(Editor’s note: The Broadband Report is a regular feature in WRAL TechWire.)

WASHINGTON, D.C. – The Federal Communications Commission’s (FCC) experiment on exploring how to expand robust broadband in rural America in the most cost-effective way has attracted almost 600 project bids from 181 applicants, representing nearly $885 million worth of projects.

In total, the 181 applicants proposed to serve more than 76,000 census blocks in all 50 states and Puerto Rico.

In the coming weeks, the FCC will identify the provisional winning bidders, who then will be required to submit information demonstrating their financial and technical ability to participate in the $100 million experiment.

Finalists able to meet financial, technical and other regulatory requirements could launch their experiments as early as next spring.

The FCC’s rural broadband experiments will inform the agency’s broader effort to expand rural broadband through its Connect America Fund. They will also inform the FCC’s efforts to ensure consumers everywhere can benefit from the sweeping technological advances occurring now in the communications industry, while preserving consumer protection, competition, universal service and access to emergency services during these transitions.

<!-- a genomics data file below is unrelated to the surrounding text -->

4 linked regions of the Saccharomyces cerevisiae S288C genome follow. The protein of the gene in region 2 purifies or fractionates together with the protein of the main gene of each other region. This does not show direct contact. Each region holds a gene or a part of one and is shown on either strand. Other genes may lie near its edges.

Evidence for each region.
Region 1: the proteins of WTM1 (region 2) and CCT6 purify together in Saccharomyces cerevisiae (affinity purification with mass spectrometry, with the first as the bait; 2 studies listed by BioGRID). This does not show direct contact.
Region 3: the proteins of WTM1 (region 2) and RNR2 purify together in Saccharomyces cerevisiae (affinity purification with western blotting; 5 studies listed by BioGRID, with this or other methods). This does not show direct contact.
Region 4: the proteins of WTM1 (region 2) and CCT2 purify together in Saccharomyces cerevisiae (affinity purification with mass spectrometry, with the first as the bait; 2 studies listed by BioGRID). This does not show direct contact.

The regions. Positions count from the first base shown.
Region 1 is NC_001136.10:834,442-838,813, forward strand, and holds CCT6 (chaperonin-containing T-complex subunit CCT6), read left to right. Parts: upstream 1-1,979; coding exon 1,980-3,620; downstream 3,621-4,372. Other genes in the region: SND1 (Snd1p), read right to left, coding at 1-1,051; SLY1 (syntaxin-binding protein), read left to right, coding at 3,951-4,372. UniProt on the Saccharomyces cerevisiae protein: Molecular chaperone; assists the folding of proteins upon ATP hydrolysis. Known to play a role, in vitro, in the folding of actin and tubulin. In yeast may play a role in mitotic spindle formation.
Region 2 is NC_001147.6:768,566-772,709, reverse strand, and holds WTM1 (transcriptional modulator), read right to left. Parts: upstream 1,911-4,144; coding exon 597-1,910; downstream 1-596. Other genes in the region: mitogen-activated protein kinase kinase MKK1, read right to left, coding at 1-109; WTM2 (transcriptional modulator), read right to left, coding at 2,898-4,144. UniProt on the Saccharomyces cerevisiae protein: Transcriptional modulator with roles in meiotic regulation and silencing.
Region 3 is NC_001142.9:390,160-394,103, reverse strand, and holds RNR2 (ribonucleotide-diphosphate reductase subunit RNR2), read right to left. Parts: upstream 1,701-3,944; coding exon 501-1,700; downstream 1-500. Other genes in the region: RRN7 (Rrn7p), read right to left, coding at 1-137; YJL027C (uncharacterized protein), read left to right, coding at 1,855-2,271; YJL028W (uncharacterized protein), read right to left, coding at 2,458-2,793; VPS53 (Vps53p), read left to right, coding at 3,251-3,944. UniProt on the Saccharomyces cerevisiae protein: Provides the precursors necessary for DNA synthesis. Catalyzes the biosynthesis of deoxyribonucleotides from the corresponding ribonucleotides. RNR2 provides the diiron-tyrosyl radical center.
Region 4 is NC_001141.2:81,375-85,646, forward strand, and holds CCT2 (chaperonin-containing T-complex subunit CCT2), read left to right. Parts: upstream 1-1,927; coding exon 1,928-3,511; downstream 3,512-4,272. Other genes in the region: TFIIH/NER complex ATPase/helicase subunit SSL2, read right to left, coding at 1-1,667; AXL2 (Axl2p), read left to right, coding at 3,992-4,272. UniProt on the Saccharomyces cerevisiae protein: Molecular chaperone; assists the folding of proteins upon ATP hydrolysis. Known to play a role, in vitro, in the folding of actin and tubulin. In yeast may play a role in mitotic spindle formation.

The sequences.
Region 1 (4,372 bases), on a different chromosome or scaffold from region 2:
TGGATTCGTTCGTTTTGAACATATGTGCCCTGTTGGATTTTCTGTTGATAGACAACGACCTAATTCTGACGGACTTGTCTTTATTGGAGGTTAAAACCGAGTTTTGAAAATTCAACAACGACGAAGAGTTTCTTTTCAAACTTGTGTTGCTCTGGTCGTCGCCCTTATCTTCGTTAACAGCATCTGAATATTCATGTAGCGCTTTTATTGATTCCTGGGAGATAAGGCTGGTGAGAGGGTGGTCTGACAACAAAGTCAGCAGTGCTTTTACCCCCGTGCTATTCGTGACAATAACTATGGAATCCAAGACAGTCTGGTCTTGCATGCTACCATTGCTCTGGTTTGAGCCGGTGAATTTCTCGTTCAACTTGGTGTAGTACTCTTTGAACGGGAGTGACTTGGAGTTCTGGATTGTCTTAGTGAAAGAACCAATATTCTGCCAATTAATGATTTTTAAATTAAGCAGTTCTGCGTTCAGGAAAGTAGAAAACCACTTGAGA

The $100 million available for the experiments is divided into three groups:

• $75 million to test competitive interest in building networks that are capable of delivering 100 Mbps downloads and 25 Mbps uploads (far in excess of the current Connect America Fund standard of 4/1)

• $15 million to test interest in delivering service at 10/1 speeds in “high-cost” areas

• $10 million for 10/1 service in areas that are “extremely costly” to serve

Current bidders include a diverse group of entities, including competitive providers, electric utilities, wireless internet service providers, and others.